By W.F. Harvey
The idea that we live in the golden age of horror, a notion once perfunctorily questioned by pop culture critics, is now generally accepted as fact. Maybe the discussion lives on for those of us who care enough about the issue to discuss it – an admittedly narrow segment of nerds like me, who, to the dismay of every adult chaperone, dressed up as Ted Bundy for Halloween in the seventh grade – but the “debate” itself was never as interesting as why it was debated in the first place. Have people just become better at telling stories? Do we develop a higher tolerance for the macabre? Or is there simply more to be afraid of?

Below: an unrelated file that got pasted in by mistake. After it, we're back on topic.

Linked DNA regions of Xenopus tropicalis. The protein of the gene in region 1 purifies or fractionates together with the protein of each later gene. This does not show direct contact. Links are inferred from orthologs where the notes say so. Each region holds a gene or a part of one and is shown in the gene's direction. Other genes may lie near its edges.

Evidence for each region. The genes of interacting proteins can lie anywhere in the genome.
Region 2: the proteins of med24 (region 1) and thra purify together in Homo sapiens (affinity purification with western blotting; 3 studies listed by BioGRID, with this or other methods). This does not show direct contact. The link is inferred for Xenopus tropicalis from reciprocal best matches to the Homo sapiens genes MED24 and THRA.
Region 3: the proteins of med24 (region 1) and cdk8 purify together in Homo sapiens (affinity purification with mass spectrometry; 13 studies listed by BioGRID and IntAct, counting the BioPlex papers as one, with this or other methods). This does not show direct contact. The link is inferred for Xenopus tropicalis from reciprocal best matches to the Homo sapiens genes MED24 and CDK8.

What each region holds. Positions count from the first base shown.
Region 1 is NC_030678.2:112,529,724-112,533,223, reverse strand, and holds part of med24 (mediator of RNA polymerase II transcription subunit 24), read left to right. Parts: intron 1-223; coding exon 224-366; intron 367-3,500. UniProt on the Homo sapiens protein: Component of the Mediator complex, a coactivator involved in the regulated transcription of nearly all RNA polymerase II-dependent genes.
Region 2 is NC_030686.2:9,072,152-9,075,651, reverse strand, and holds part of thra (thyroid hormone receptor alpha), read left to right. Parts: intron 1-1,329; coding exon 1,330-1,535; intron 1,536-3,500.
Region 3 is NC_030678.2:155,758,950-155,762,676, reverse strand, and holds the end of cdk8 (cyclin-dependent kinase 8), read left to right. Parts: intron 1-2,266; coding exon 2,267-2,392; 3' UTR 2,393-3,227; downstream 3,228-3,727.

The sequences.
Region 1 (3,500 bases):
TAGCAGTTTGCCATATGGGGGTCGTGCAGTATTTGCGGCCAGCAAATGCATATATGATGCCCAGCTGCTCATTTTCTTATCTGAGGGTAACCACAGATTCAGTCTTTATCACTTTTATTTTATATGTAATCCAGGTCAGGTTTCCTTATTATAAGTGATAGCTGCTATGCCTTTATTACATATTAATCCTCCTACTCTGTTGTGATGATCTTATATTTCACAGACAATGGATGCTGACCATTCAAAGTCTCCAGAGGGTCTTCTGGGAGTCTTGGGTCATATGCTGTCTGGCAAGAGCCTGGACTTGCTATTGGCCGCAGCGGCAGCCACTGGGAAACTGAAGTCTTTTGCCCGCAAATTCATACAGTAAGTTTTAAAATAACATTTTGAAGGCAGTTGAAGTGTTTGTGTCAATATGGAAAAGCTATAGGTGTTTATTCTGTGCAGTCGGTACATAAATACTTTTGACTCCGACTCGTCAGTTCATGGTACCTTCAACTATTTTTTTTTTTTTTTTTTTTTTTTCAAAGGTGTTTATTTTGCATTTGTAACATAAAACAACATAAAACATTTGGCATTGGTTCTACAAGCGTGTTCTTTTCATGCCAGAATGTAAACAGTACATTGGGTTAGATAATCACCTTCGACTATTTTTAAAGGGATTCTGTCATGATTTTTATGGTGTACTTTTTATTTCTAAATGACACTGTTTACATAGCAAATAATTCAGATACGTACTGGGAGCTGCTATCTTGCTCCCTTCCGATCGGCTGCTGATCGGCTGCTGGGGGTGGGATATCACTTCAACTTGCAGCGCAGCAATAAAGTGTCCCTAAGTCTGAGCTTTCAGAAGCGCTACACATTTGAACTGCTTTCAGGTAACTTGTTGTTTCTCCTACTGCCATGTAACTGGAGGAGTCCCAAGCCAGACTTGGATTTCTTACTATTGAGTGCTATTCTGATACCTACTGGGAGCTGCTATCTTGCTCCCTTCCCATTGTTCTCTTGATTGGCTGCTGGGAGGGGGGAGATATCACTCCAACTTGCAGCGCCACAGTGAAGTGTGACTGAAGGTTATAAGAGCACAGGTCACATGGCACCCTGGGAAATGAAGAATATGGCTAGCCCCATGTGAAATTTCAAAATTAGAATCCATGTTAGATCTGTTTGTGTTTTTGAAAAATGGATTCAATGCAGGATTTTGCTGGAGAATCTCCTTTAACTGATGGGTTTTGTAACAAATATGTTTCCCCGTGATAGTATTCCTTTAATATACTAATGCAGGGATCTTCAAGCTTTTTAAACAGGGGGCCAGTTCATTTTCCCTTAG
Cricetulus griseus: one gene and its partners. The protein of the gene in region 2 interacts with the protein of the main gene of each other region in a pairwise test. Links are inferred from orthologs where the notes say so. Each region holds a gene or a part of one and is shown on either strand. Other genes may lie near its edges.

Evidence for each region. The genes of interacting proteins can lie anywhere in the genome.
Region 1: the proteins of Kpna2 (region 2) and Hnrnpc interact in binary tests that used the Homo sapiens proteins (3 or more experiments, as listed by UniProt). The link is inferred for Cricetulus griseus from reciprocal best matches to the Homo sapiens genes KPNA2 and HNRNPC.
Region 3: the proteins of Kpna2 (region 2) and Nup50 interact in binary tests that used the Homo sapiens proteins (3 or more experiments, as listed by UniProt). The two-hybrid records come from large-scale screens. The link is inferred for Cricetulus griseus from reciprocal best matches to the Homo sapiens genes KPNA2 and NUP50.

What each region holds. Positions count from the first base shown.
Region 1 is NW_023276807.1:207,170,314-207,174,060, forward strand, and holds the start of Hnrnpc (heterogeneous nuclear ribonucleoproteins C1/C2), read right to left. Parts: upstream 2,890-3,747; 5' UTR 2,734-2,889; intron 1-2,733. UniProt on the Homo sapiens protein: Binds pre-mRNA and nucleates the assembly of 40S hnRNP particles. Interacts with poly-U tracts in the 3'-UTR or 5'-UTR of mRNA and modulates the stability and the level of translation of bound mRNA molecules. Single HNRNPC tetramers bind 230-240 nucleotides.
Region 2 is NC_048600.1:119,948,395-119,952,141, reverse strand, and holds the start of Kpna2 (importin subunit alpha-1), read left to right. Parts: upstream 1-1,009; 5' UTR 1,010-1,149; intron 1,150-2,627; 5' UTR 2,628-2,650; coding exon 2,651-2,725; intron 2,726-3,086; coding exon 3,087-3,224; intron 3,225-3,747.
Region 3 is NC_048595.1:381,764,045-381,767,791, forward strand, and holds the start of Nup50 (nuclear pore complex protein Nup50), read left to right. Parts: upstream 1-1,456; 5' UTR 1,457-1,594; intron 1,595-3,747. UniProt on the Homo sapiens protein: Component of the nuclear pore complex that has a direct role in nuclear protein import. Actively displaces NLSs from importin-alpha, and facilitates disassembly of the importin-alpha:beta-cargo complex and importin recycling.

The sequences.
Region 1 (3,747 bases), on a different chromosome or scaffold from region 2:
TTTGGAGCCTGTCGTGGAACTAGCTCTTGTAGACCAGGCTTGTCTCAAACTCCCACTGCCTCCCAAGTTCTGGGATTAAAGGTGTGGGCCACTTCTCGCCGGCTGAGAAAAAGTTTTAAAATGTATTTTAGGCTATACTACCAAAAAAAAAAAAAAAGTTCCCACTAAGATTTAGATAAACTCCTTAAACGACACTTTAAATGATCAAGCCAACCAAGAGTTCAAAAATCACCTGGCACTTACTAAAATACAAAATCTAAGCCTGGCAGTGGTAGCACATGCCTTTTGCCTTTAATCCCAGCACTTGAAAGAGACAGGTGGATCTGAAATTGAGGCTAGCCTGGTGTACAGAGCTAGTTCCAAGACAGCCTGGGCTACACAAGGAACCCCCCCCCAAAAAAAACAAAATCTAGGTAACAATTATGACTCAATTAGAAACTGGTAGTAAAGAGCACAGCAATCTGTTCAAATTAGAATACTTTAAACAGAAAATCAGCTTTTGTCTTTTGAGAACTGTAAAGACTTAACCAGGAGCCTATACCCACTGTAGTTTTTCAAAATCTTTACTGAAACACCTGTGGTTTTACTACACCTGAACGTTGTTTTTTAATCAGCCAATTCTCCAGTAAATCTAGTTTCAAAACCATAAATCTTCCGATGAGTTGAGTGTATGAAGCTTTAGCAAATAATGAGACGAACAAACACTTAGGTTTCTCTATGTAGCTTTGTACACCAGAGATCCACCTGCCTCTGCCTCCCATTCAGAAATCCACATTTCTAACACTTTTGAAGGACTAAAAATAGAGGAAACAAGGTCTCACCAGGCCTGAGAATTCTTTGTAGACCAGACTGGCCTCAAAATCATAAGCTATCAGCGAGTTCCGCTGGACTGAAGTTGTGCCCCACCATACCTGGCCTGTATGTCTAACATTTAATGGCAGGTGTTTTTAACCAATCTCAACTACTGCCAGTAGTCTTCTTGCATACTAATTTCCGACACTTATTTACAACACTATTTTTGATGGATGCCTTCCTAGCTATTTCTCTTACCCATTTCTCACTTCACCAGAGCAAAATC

Probably it’s a little bit of everything. I don’t think the world is any wickeder now than it was centuries ago. In antiquity, rape and enslavement were just the cost of doing business. In the late 1800s, H.H. Holmes built a literal murder castle, complete with custom crematoriums to dispose of his victims. And, if the rumo